Today’s post is from David Trupkin, Sr Product Manager from our Windows Virtualization Team.
As I’ve talked to IT pros at events around the world, many of you have told me that the biggest barrier to your Windows 7 deployments has been incompatible legacy applications. These applications may run on Windows XP or they might be browser-based applications that run in Internet Explorer 6 or 7. While many older applications just work in Windows 7, some may require compatibility shims. Others may require upgrades or patches. You may decide to replace some applications or retire them altogether. For those applications that are left – the ones that simply must run on Windows XP – you should know about Microsoft Enterprise Desktop Virtualization (MED-V) 2.0. MED-V bridges the “last mile” of application compatibility between Windows XP and Windows 7, allowing older applications to run inside Windows XP compatibility workspaces but integrate seamlessly into your users’ Windows 7 environment.
Don’t confuse MED-V with Microsoft’s consumer and small business compatibility tool, Windows XP Mode. MED-V expands on the capabilities in Windows XP Mode by adding enterprise features such as the ability to use a custom Windows XP image, automated first time setup, control of Internet Explorer URL redirection, automatic network printer mapping and easy packaging for enterprise distribution. MED-V version 1, first released in 2009, was based on a client-server model and required dedicated management servers. MED-V version 2, in Release Candidate status now and due for release before the end of March, 2011, is based on an application model which eliminates the need for a dedicated server. You can deploy and manage MED-V 2.0 with your existing software distribution management tools, like System Center Configuration Manager (SCCM).
Let’s spend some time looking at MED-V 2.0 and its requirements. On the client, the MED-V Host Agent installs on Windows 7 Professional, Enterprise or Ultimate with a minimum of 2GB RAM and will support either x86 or x64 architectures. At least 10 GB of disk space is recommended, although you may use more or less disk space depending on your particular workspace image and combination of applications. You’ll also need to deploy WVPC and WVPC KB977206 (which allows WVPC to run on systems without hardware-assisted virtualization) to systems that do not have them installed already.
MED-V Workspace Packager lets you package your Windows XP virtual machine for use as a MED-V workspace. The documentation included with the Workspace Packager will guide you through the process of:
Often, you’ll deploy a management agent such as the SCCM client inside of your MED-V workspace to allow for application distribution and update along with patch management. The SCCM team has provided a client hotfix, to be installed on your SCCM SP2 Site Server, which improves SCCM functionality when you’ve configured your MED-V workspace to use network address translation (NAT). The hotfix allows a MED-V workspace that is also an SCCM client to use the same SCCM site and distribution point assignment as its host.
Once you’ve created your MED-V workspace package you’ll have a MED-V Workspace Package – a standard application file set that’s ready to deploy. You’ll find:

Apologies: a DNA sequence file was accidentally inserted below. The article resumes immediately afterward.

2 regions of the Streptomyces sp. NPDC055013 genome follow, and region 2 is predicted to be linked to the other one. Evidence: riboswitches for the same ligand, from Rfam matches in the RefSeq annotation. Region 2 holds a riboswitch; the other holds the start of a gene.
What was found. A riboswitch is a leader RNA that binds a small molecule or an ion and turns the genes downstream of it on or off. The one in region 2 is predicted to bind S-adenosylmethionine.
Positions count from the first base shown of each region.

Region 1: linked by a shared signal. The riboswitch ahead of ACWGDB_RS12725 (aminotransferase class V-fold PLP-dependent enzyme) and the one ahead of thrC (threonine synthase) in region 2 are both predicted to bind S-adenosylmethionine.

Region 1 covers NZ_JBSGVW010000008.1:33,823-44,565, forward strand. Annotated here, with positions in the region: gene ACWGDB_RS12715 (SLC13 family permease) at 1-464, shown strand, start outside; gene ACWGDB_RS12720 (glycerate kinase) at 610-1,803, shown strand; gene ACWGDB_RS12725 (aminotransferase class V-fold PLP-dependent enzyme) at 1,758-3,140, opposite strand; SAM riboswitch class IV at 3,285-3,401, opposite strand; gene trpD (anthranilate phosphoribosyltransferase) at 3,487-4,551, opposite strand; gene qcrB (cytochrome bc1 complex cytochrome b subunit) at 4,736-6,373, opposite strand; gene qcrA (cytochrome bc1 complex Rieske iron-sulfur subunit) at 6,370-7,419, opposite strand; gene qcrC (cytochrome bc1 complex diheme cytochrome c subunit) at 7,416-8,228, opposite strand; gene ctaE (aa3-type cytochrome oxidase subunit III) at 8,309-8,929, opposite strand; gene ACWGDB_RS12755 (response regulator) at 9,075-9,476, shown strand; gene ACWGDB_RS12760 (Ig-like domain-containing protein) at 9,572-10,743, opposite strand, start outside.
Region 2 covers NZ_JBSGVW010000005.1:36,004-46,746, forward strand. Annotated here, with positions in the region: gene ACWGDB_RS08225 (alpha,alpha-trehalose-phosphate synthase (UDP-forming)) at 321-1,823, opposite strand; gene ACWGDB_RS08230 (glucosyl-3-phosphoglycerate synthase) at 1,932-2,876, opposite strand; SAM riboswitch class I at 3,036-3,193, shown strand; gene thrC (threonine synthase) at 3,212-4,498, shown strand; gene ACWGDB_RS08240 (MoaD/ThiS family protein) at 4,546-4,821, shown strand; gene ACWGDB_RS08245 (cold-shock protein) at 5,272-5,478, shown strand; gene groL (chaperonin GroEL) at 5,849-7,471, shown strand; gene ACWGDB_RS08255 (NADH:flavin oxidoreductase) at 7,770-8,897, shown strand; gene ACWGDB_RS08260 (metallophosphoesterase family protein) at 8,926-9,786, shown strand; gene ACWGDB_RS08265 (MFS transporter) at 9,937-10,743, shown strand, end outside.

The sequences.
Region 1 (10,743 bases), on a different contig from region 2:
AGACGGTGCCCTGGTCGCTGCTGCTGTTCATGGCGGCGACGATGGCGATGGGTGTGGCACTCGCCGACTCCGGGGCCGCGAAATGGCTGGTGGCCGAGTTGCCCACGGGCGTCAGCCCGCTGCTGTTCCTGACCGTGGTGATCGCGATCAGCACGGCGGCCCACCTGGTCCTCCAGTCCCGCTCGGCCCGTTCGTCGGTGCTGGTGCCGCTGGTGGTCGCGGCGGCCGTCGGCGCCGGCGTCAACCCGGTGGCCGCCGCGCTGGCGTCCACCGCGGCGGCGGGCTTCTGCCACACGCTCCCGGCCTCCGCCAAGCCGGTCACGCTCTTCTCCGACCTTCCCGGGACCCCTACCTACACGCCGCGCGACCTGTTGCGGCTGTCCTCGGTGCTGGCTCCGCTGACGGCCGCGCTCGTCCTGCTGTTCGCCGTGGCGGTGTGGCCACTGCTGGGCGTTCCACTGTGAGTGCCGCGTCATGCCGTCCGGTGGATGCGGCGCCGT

You can create installation tasks within your software deployment tool to install MED-V and its prerequisites together, or you can create separate tasks that deploy the individual components. If you are using SCCM, you can create packages and a Task Sequence to install the MED-V and WVPC components.
In this sample batch script for MED-V component installation, the MED-V components are installed in inverted order, allowing the installation to complete with a single reboot. There are two things to keep in mind about this batch script. First, while the MED-V Client installer and MED-V workspace package installer will detect if they are running on an x86 or x64 system and will install the appropriate “bitness”, the WVPC update and associated hotfix are specific to x86 or x64 systems. Second, the MED-V installation will not be complete until the system is restarted.
REM install the MEDV Host Agent start /WAIT msiexec /i MED-V_HostAgent_Setup.exe /qn IGNORE_PREREQUISITES=1 REM install the MED-V workspace package start /WAIT .\setup.exe /qn OVERWRITEVHD=1 REM Install Windows Virtual PC (this example is for Windows Virtual PC x64) start /WAIT Windows6.1-KB958559-x64.msu /norestart /quiet REM Install Windows Virtual PC update (this example is for the x64 version of the update) Windows6.1-KB977206-x64.msu /norestart /quiet
Here are command line examples for creating packages within SCCM:
Once MED-V 2.0 and Windows Virtual PC have been deployed, and any necessary reboot completed, the MED-V First Time Setup runs and legacy applications published from MED-V are available in the Windows 7 Start menu. Legacy web based applications or sites defined by the MED-V administrator are seamlessly redirected to Internet Explorer 6 or 7.
For more information on MED-V 2.0 and to try it yourself, register on Connect and check out the MED-V 2.0 Release Candidate today and for a complete library of information on MED-V, App-V, VDI and other desktop virtualization solutions, visit the Desktop Virtualization Zone on the Springboard Series on TechNet.
The installation string for the MED-V Host Agent didn't work for me as it doesn't register as a valid installer package. I was able to make it work with a slight modification:
MED-V_HostAgent_Setup.exe /qn IGNORE_PREREQUISITES=1
When trying to install with msiexec in front of it, SCCM reports an exit code 1620.